Monument Valley might be the most iconic images of the American Southwest. If you're planning on visiting and want a logistical run down of how to make it happen, here it is. Monument Valley is located on the Arizona and Utah borders in the Monument Valley Navajo Tribal Park. There is only one main road through Monument Valley, US 163, which offers the most famous images of Monument Valley. Once you get the park itself, there is an admission fee:
Once you're in the park, you'll want to do the Valley Drive. It's basically the only road visitors can drive on without a tour guide. This road is rough but drivable without 4WD; but after a good rain fall, this road is nearly undrivable even for the most capable of vehicles. Valley Drive is 17 miles of dirt road which starts at the visitor center and heads southeast amongst the towering cliffs and mesas. It takes you past 11 numbered stops at the most scenic places, one of the most famous being Totem Pole, the 450 ft spire that is only a few meters wide. A typical journey around the loop takes at least 2 hours. Visitors are not allowed to hike away from the road closer towards any of the formations on the Valley Drive, but there are several guided tours that do take guests on hikes. Typical rates for guided tours begin around $75 for a 2 hour trip and can includes exploring ancient cave and cliff dwellings, natural arches, and even petroglyphs. This is the basic Monument Valley experience. Some visitors get their fill of this magnificent area just by driving the Valley Drive and taking picutres, other guests crave a true Southwest or Native American cultural experience. If you are the latter, it is recommended that you purchase your guided tour and lodging from one of the small Navajo ran businesses. For each visitor who has gone this route, there tends to be a unique and special story that comes out of it.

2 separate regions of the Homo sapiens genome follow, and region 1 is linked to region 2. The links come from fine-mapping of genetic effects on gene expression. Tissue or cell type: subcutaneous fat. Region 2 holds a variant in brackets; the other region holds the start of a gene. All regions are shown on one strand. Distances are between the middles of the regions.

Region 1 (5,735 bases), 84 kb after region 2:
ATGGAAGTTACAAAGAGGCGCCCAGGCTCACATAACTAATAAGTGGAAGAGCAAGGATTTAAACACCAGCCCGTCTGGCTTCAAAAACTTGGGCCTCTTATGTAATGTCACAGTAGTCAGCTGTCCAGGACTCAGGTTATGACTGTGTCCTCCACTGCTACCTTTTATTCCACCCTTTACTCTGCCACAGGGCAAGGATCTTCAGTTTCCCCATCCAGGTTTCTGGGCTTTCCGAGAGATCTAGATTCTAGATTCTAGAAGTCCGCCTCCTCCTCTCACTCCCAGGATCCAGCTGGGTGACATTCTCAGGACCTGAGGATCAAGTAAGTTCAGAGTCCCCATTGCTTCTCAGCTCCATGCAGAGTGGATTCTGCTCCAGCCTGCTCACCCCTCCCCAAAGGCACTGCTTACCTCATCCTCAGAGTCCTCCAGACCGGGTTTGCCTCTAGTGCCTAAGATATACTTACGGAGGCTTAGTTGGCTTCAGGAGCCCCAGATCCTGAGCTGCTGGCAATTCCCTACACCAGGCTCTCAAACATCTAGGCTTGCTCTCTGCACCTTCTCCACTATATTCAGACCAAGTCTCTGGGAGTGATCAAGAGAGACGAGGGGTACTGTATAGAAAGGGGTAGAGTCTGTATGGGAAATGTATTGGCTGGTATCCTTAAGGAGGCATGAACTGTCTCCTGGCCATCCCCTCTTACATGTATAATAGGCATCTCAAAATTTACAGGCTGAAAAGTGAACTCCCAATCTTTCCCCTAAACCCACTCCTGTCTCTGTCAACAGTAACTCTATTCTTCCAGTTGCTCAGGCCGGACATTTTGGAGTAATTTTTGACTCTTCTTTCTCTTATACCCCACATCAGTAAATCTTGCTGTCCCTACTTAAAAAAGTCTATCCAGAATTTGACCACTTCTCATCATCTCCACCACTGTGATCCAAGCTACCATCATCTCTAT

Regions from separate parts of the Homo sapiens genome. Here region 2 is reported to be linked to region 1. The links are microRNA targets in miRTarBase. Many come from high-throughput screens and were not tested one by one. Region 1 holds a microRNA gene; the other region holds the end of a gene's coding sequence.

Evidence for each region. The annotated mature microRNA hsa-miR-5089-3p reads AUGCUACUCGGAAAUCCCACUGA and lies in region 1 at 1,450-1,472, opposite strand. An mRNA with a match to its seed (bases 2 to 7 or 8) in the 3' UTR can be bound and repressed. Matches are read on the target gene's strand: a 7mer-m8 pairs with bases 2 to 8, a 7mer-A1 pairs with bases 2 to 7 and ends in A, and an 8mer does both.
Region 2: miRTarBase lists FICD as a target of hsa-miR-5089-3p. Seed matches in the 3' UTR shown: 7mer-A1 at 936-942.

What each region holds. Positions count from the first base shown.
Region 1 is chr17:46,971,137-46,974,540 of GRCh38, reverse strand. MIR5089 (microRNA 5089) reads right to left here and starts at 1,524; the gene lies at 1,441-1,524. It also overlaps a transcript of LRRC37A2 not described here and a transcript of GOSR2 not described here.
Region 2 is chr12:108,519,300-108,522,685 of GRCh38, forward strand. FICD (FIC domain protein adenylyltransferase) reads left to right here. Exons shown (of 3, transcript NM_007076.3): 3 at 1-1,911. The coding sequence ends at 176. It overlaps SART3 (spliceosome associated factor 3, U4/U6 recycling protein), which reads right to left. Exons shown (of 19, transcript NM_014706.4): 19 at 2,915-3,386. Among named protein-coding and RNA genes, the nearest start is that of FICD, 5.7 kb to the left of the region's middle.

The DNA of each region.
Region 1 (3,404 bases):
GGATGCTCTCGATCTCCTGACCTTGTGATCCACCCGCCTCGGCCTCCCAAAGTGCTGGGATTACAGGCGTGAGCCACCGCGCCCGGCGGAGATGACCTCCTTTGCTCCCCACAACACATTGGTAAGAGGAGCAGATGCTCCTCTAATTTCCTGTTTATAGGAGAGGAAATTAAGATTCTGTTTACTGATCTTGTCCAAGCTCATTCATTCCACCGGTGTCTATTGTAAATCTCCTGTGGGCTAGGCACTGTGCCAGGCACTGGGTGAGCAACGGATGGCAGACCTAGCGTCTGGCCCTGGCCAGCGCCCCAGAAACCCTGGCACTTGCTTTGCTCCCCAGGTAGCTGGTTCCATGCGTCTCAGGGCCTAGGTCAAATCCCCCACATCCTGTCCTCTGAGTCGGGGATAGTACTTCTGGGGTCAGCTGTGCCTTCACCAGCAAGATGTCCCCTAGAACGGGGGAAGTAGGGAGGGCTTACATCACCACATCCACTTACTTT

Going on a guided tour of Monument Valley is highly recommended. Because Monument Valley is on Navajo land, much of the terrain is off limits to visitors without a guide. Part of the reason for this is to preserve the ancient rock formations and the cultural hertiage of this land, but the other reason is because Monument Valley tours and lodging is a source of inccome for the Navajo who live here. It is a priviledge to experience such a spectacular place, and paying for a tour is a great way to preserve and respect this land and its people. Almost everyone who has been on a guided tour has found it very worth while. The ability to walk among the rock formations, through arches, by cliff dwellings and petroglyphs is special, second only to the stories your Navajo guides will share with you. Many of these tours are customizable or even pre-taylored to some of the most popular activities such as photography, horse trail riding or geology tours. No matter which tour you choose, it will certainly be worthwhile.
There are only a couple options for lodging in Monument Valley. There are two hotels, some cabins and several camping/RV options. The nearest town is Kayenta, which has a couple more hotels that are more familliar in brand. But booking your stay with a Navajo tour company that offers camping on their land is also an incredible experience for those who do not require any ammenties. Backcountry permits are also available for those who wish to camp at designated campsites within the park. Find and book Monument Valley hotels, camping and backcountry permits.
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